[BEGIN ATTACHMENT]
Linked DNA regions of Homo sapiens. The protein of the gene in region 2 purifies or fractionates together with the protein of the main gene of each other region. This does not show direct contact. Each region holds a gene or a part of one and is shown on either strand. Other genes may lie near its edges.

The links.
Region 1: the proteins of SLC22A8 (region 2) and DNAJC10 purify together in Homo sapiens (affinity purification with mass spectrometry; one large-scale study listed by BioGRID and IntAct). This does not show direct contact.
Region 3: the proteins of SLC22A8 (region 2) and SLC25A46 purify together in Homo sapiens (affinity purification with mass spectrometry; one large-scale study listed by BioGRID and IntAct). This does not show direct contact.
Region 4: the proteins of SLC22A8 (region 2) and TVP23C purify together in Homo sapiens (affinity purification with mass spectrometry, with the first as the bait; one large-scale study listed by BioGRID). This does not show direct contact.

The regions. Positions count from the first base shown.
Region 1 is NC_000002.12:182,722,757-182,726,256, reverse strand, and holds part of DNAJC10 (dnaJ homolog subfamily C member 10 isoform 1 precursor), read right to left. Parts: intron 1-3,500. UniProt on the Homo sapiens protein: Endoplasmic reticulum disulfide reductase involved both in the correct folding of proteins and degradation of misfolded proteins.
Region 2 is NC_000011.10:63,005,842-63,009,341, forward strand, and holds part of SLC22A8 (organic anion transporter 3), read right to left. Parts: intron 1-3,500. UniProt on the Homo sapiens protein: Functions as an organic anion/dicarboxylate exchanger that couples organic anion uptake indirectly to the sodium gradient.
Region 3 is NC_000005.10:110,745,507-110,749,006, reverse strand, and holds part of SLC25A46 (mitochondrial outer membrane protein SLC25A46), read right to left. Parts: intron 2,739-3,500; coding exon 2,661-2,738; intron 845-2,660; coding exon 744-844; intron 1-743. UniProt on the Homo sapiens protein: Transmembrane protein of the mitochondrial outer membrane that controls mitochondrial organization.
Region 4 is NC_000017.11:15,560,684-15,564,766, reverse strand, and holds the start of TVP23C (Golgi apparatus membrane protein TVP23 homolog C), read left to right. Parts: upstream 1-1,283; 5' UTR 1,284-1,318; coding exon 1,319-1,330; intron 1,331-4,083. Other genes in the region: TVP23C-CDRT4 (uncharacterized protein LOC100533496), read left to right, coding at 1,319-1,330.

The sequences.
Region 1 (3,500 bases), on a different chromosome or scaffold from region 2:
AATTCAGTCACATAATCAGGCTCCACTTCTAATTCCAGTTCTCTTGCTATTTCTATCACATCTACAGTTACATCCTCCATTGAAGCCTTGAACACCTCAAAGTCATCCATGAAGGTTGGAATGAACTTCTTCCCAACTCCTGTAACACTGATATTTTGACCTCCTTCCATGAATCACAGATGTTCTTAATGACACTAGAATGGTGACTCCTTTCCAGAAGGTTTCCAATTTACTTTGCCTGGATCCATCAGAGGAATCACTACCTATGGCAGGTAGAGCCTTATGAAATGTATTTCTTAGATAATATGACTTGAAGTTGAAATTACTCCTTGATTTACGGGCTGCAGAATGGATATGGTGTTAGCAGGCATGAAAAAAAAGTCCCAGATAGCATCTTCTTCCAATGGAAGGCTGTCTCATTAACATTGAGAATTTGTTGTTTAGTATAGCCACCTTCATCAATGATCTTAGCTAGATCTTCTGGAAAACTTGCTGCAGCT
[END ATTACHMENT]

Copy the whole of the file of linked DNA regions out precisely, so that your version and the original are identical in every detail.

Linked DNA regions of Homo sapiens. The protein of the gene in region 2 purifies or fractionates together with the protein of the main gene of each other region. This does not show direct contact. Each region holds a gene or a part of one and is shown on either strand. Other genes may lie near its edges.

The links.
Region 1: the proteins of SLC22A8 (region 2) and DNAJC10 purify together in Homo sapiens (affinity purification with mass spectrometry; one large-scale study listed by BioGRID and IntAct). This does not show direct contact.
Region 3: the proteins of SLC22A8 (region 2) and SLC25A46 purify together in Homo sapiens (affinity purification with mass spectrometry; one large-scale study listed by BioGRID and IntAct). This does not show direct contact.
Region 4: the proteins of SLC22A8 (region 2) and TVP23C purify together in Homo sapiens (affinity purification with mass spectrometry, with the first as the bait; one large-scale study listed by BioGRID). This does not show direct contact.

The regions. Positions count from the first base shown.
Region 1 is NC_000002.12:182,722,757-182,726,256, reverse strand, and holds part of DNAJC10 (dnaJ homolog subfamily C member 10 isoform 1 precursor), read right to left. Parts: intron 1-3,500. UniProt on the Homo sapiens protein: Endoplasmic reticulum disulfide reductase involved both in the correct folding of proteins and degradation of misfolded proteins.
Region 2 is NC_000011.10:63,005,842-63,009,341, forward strand, and holds part of SLC22A8 (organic anion transporter 3), read right to left. Parts: intron 1-3,500. UniProt on the Homo sapiens protein: Functions as an organic anion/dicarboxylate exchanger that couples organic anion uptake indirectly to the sodium gradient.
Region 3 is NC_000005.10:110,745,507-110,749,006, reverse strand, and holds part of SLC25A46 (mitochondrial outer membrane protein SLC25A46), read right to left. Parts: intron 2,739-3,500; coding exon 2,661-2,738; intron 845-2,660; coding exon 744-844; intron 1-743. UniProt on the Homo sapiens protein: Transmembrane protein of the mitochondrial outer membrane that controls mitochondrial organization.
Region 4 is NC_000017.11:15,560,684-15,564,766, reverse strand, and holds the start of TVP23C (Golgi apparatus membrane protein TVP23 homolog C), read left to right. Parts: upstream 1-1,283; 5' UTR 1,284-1,318; coding exon 1,319-1,330; intron 1,331-4,083. Other genes in the region: TVP23C-CDRT4 (uncharacterized protein LOC100533496), read left to right, coding at 1,319-1,330.

The sequences.
Region 1 (3,500 bases), on a different chromosome or scaffold from region 2:
AATTCAGTCACATAATCAGGCTCCACTTCTAATTCCAGTTCTCTTGCTATTTCTATCACATCTACAGTTACATCCTCCATTGAAGCCTTGAACACCTCAAAGTCATCCATGAAGGTTGGAATGAACTTCTTCCCAACTCCTGTAACACTGATATTTTGACCTCCTTCCATGAATCACAGATGTTCTTAATGACACTAGAATGGTGACTCCTTTCCAGAAGGTTTCCAATTTACTTTGCCTGGATCCATCAGAGGAATCACTACCTATGGCAGGTAGAGCCTTATGAAATGTATTTCTTAGATAATATGACTTGAAGTTGAAATTACTCCTTGATTTACGGGCTGCAGAATGGATATGGTGTTAGCAGGCATGAAAAAAAAGTCCCAGATAGCATCTTCTTCCAATGGAAGGCTGTCTCATTAACATTGAGAATTTGTTGTTTAGTATAGCCACCTTCATCAATGATCTTAGCTAGATCTTCTGGAAAACTTGCTGCAGCT